I was recently invited to comment on the amazing PBS documentary, Good Fortune, including the point of view of the Kibera News Network who watched the film with me. This is a beautifully filmed and highly personal documentary about the drawbacks of the slum upgrading project in Kibera and an agricultural development project in Western Kenya, and I’d love to hear what others might have to say about it. You can view the movie online here if you live in the US. You can also see the first installment of KNN’s follow-up reporting on the slum upgrading project here – if you live anywhere that allows Youtube. I’d strongly urge the filmmakers to make this film available in Kenya, online, for free – what is the point if Kenyans themselves cannot view, comment, and discuss? I myself have a copy in case anyone wants to borrow it.
Also fresh off the press is an article I wrote on the early stages of Map Kibera called “Putting Nairobi’s Slums on the Map“, in the World Bank’s Development Outreach magazine.
Something pretty amazing is happening in the dusty concrete rooms of our partner, KCODA.
Itâ€™s been about three months since we started working with 17 Kibera youth on the Kibera News Network (KNN) â€“ an online â€œTV channelâ€ for local stories and news about Kibera. They had no video experience and very little computer experience, and faced daunting challenges like lack of internet access, frequent power failures, slow computers, rampant viruses, and poor software – not to mention being nearly attacked for attempting to record subjects like a woman being beaten and looters on an overturned train. But theyâ€™ve now uploaded more than 20 short videos up on KNN’s Youtube channel, using Flip cameras and other supplies donated by UNICEF and computers at KCODA, and the new community journalists are posting more every week (or rather â€“ giving them to me to upload, as we all wait for hallowed arrival of Safaricom wimax).
The purpose of KNN is to provide a means for Kiberans (mostly youth) to become citizen reporters of their community â€“ sharing stories using Flip cameras and posting them online. The stories are also mapped on Voice of Kibera, and contribute to our broader goal of empowering communities to share and generate their own information. The news they report isnâ€™t usually covered by other sources, so itâ€™s a valuable community resource. It’s not meant necessarily to professionalize them as reporters, but to engage as many youth as possible in engaging with their community in this way â€“ though those who enjoy it could certainly pursue journalism or videography careers.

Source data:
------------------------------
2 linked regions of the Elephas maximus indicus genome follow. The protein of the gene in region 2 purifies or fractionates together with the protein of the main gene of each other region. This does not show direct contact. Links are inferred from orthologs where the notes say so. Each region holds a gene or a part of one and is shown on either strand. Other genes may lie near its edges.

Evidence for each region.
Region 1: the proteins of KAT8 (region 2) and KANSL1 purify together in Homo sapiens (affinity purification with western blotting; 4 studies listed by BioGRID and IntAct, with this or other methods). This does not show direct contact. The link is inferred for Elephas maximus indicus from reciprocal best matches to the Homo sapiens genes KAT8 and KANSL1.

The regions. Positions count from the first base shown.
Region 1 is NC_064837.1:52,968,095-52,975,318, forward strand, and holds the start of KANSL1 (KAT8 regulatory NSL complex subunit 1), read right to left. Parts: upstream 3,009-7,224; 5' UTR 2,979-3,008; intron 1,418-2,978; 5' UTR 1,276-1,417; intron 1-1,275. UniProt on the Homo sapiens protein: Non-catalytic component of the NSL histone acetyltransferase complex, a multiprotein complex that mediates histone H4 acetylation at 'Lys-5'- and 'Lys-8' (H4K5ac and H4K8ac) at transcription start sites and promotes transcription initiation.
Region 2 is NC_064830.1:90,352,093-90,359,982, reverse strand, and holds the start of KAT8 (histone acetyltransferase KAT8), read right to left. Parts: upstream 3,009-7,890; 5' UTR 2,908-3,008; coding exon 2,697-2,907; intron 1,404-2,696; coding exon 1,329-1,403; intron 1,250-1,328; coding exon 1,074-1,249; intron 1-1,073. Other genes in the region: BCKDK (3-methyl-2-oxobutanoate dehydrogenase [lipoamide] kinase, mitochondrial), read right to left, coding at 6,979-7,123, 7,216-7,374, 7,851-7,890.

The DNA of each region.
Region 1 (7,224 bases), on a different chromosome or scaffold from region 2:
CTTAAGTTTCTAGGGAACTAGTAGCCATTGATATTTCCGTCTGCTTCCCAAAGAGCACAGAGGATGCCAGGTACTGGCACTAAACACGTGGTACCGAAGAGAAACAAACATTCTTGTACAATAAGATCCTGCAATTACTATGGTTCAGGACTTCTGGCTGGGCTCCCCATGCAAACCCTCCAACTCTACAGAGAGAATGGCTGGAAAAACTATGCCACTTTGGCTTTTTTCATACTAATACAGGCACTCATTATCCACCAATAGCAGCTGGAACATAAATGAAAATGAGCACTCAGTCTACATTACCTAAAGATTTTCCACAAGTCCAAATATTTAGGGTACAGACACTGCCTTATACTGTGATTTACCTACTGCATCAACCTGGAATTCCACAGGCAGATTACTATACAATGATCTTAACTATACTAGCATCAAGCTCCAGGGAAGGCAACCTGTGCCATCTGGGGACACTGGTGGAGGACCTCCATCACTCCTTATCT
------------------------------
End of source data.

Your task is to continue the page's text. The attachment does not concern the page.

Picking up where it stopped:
Iâ€™ve watched the group evolve over the past few months. We started with five teams of 3 or 4, meeting once a week. Some of them asked if they could come every day to learn as much as they could. Luckily, the KNN leaders â€“ two young Kiberans who are already skilled in filmmaking â€“ were happy to hang out at the KCODA office, making use of the computers and help the students edit their pieces. Steve and Jahdi are also learning how to lead and support their peers.
Rather than following a traditional training model, it’s more like a youth group – peer education and management. This sometimes means that things get a bit messy. We lock our cameras and have one of the KCODA staff, also a KNN member, sign them in and out. Any lapse in procedure can be a big problem â€“ we had a scare when one Flip cam went missing for about a week and then â€œmysteriouslyâ€ reappeared after prolonged debate in our weekly meeting. In order to prevent such things, I think that a sense of group identity and ownership â€“ this is our place, these are our resources â€“ is key. This is already happening – within each team they are keen to weed out those who aren’t â€œseriousâ€ and find new recruits themselves. So the group has become self-regenerating. The 17 or so we have now are not all from the original group â€“ we’ve had to do introduction sessions for new students.